Award Date


Degree Type


Degree Name

Master of Science (MS)


Mathematical Sciences

First Committee Member

Petros Hadjicostas

Second Committee Member

Hokwon Cho

Third Committee Member

Dieudonne Phanord

Fourth Committee Member

Ashok Singh


A pivotal quantity is a random variable that is a function of both the random data and the unknown population parameters and whose probability distribution does not depend on any of the unknown parameters. The population parameters here may include nuisance parameters. Historically, pivotal quantities have been used for the construction of test statistics for hypothesis testing of some of these unknown parameters. They have also been used for the construction of confidence intervals for some of these parameters.Generalized pivotal quantities (GPQ) were introduced by Tsui and Weerahandi (1989) and Weerahandi (1993). A GPQ is a function, not only of the random data and the unknown parameters, but also of an independent copy of the random data. In addition, an observed GPQ does not depend on the nuisance parameters (but may depend on the parameters of interest). These GPQ’s can be used to construct generalized confidence intervals and to perform hypothesis tests on a single unknown parameter in cases where the traditional method fails. In this MS thesis, we first estimate the parameters of a mixture of two normal distributions using a modified EM algorithm proposed by Ghojogh, Ghojogh, Crowley, and Karray (2020). We then calculate asymptotic confidence intervals after proposing a method for finding asymptotic standard errors for the estimates of these parameters. Next, we review the theory of classical pivotal quantities and we give some examples. In these examples, using pivotal quantities, we construct confidence sets for single unknown parameters. We next review the theory of generalized pivotal quantities (GPQ’s) introduced by Tsui and Weerahandi (1989) and Weerahandi (1993). Using this generalized pivotal quantities, we compute generalized confidence intervals for the parameters of a log-normal distribution. Finally, in this thesis, we use the modifications of Nkurunziza and Chen (2011) to the theory of Tsui and Weerahandi (1989) in order to define modified generalized pivotal quantities. Using these modified generalized pivotal quantities, we show how to calculate generalized p-values for tests of hypotheses on single unknown parameters. We hope that, with our work in this thesis, we lay the foundation for constructing generalized confidence intervals and performing generalized tests of hypotheses for the five parameters of a mixture of two normal distributions using the generalized pivotal quantities method. We leave this subject as a future research topic.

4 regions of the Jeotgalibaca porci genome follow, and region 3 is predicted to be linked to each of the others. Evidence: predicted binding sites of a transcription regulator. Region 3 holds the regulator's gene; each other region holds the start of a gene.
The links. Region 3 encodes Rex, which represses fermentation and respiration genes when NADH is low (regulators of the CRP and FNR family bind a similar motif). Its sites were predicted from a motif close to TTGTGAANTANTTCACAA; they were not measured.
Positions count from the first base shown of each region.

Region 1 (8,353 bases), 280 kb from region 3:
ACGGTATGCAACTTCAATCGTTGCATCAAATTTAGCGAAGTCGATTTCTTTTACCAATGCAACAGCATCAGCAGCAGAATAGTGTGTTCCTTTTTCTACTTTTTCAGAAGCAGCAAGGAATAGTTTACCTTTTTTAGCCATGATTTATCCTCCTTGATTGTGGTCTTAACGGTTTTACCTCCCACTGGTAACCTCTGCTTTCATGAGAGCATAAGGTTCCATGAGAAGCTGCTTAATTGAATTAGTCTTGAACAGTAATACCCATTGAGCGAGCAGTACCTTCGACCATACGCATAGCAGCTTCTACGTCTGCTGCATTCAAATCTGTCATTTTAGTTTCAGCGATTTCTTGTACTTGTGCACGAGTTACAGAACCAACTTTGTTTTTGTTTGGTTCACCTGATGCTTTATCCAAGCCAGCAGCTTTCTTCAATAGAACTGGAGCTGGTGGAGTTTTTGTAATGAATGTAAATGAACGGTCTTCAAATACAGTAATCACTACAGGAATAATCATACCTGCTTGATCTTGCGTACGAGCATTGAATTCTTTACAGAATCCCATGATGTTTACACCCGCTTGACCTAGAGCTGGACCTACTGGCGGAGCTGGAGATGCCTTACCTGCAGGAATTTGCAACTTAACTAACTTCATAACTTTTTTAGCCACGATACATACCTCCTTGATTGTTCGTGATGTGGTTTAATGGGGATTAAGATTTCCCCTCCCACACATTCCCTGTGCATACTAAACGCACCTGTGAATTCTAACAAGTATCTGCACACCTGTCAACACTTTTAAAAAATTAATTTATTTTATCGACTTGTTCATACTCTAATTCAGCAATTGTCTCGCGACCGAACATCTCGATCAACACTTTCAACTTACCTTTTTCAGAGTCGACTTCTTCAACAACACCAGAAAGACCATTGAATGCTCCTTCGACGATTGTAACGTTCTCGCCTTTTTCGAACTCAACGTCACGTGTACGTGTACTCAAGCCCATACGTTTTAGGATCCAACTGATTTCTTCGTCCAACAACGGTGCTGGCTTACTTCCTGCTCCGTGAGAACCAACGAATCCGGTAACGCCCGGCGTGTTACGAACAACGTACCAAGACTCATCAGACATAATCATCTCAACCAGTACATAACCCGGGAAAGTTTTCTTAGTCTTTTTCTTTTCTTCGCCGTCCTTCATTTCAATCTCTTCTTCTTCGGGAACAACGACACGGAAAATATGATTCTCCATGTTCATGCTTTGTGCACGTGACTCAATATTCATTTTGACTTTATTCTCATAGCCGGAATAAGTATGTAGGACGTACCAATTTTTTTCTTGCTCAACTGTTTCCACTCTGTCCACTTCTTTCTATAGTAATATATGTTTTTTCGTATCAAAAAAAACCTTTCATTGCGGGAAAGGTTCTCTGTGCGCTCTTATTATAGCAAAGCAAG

Asymptotic standard errors; EM algorithm; Generalized pivotal quantity method; Mixture of two univariate normal distributions; Parameter estimation in a mixture distribution


Statistics and Probability

File Format


File Size

4500 KB

Degree Grantor

University of Nevada, Las Vegas




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